Since 2015, an ever growing and evolving team of researchers at CIMMS/NSSL have been collaborating with academic researchers from around the country to host annual springtime Emergency Manager (EM) experiments, including the Probabilistic Hazard Information (PHI)-EM experiment.  These experiments were designed to elicit feedback directly from EMs about new technologies under development at the lab. The PHI-EM experiments have specifically focused on gathering feedback about a new technology called Probabilistic Hazard Information.


The PHI developed at NSSL is meant to help all parties in the communication chain make more informed decisions about impending weather threats.  This new PHI includes the probability of a storm to produce tornadoes, severe thunderstorm hazards (including high wind and hail), and lightning in the next hour.  It also updates rapidly, and is most commonly viewed as a plume of probabilities projected ahead of a storm (see picture below). PHI plumes are created by a forecaster using a suite of tools and algorithms.  The forecaster makes decisions about the probabilistic trend of the storm based on his/her tools (e.g., radar, ensemble model data). After creation, PHI plumes are delivered to EMs and Broadcast Meteorologists through the Enhanced Data Display (EDD).  In addition, the EDD offers other useful information about timing, severity, and the anticipated storm track. EMs and Broadcasters then use the PHI plumes to make decisions for their jurisdictions such as sounding sirens or canceling events (EMs), and whether to run a crawl or cut into on-air programming for live coverage (Broadcasters).  


EM feedback is invaluable to the evaluation process.  While PHI may constitute a huge breakthrough on the forecasting end of the chain by conveying richer and very localized forecast information, if the displays are hard to understand or not providing meaningful and needed information on the users’ end of the chain, then more work needs to be done!  Thus, EMs have been brought in as participants to help assess the viability of this new information and product. Specifically, EMs have been asked for their feedback on the types of PHI that have been created thus far as well as the EDD interface to view them. They have been asked to comment on which aspects of PHI are most/least helpful and easy/difficult to use and understand.  Overall, as researchers, we are trying to ascertain the feasibility of the PHI and EDD and move them toward operations!

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2019 Spring EM Experiment Recruitment has started!

Hi everyone!  It’s that time of year again!  That’s right, the call just came out and applications are rolling in for the 2019 Spring EM Experiment!  More details can be found on the Recruitment Page for the project!  Take a look through the details when you get a chance.  We hope all of the Emergency Managers out there will consider applying!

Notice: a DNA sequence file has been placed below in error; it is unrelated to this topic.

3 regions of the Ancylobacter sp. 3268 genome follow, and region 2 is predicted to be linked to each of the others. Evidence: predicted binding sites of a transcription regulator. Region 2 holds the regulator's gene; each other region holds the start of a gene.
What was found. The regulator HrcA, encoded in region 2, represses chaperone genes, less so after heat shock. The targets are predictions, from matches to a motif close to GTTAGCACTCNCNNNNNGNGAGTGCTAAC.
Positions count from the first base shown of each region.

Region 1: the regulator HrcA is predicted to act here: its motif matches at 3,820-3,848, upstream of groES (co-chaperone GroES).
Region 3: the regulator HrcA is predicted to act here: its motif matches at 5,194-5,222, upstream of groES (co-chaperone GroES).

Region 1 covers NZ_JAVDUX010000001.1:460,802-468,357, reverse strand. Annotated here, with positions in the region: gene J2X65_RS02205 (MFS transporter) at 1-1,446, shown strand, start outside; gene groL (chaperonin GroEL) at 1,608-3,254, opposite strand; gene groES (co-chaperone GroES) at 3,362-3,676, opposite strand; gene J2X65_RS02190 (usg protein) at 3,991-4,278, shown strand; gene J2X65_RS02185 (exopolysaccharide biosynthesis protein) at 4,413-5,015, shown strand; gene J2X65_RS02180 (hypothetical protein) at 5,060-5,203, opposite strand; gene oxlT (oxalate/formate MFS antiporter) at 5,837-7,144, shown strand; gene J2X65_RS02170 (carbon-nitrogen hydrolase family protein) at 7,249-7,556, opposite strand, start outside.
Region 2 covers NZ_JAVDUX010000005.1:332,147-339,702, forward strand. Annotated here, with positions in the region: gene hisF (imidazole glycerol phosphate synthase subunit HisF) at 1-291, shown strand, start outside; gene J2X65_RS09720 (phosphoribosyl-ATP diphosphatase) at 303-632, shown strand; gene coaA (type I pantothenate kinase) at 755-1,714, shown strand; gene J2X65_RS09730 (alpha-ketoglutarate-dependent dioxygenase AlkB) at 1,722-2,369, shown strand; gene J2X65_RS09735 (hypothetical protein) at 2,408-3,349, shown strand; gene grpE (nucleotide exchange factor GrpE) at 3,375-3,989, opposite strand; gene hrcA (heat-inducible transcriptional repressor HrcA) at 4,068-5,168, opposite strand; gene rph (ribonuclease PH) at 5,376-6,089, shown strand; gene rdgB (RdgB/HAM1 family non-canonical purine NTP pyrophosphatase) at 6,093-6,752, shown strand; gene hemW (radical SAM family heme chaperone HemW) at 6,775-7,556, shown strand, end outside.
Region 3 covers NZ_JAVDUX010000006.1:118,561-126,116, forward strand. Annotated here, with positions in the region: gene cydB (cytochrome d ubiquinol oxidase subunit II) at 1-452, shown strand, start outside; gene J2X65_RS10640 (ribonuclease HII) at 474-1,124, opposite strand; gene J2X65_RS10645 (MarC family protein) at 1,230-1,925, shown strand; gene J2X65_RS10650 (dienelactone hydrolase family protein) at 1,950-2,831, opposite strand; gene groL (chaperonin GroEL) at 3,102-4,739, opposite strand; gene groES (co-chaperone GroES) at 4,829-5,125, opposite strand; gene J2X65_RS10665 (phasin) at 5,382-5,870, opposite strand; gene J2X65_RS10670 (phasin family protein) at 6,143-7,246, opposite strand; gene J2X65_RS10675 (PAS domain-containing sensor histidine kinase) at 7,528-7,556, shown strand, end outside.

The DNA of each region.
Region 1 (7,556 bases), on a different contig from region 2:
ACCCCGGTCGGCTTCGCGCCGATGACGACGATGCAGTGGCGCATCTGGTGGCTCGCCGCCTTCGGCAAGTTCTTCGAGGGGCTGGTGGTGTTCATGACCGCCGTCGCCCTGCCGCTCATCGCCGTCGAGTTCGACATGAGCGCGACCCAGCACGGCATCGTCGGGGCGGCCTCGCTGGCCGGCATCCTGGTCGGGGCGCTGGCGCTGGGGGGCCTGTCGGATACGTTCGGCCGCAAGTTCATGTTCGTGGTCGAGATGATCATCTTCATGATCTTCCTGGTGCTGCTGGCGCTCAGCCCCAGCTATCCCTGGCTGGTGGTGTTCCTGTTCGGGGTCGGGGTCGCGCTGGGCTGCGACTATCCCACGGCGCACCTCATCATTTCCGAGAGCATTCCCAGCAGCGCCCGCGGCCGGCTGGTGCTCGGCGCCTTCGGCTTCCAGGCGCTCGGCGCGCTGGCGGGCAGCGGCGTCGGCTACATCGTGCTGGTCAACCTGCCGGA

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We’re Back!

Hello everyone!  My name is Cassandra Shivers-Williams and I am currently a post-doc researcher at CIMMS/NSSL within the Societal Impacts Group (SIG).  I have been working with Emergency Managers (EMs) in the Hazardous Weather Testbed experiments since 2016!  My wonderful colleague Kodi Berry started this blog as a way to talk about all of the awesome EM research happening here!  Well…I’m picking it up and taking it over! (You may have noticed the site facelift =)  )

This blog will be highlighting lots of fun with EMs and the Probabilistic Hazard Information (PHI) Experiment, sprinkled with some other ongoing social science research within the SIG!  Our sister entity, KPHI TV, also conducts social science research, but primarily with Broadcaster Meteorologists.  That work is blasted on the KPHI TV Blog!   I encourage everyone to check out that blog for more fun with PHI!

This website has been updated with some background information about the work we do and the research team, opportunities for EMs to participate in testbed research, presentations/publications of our EM work, and some alumni!  Take a look around and check back in periodically to see the latest and greatest updates from the SIG!

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Week 1 Underway

This week emergency managers from hospital, city, county, and state jurisdictions are evaluating how they might use probabilistic hazard information for decision making during severe convective weather. 

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2018 EM Selection

We had an unprecedented response to our call for EM applicants for the 2018 HWT PHI EM project. Over 50 EMs applied for 8 spots! So many strong candidates this year! We are actively pursuing funding for next year so we hope those we had to turn away this year will apply next year.

Thank you to our friends in the National Weather Service for helping to spread the word about our project!

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This is the information page for emergency manager (EM) participation in NOAA’s Hazardous Weather Testbed (HWT). EMs in the HWT help evaluate probabilistic hazard information (PHI) for severe weather, the core of the future National Weather Service severe weather warning paradigm.  PHI is part of NSSL’s overall FACETS initiative.  Learn more about FACETS here: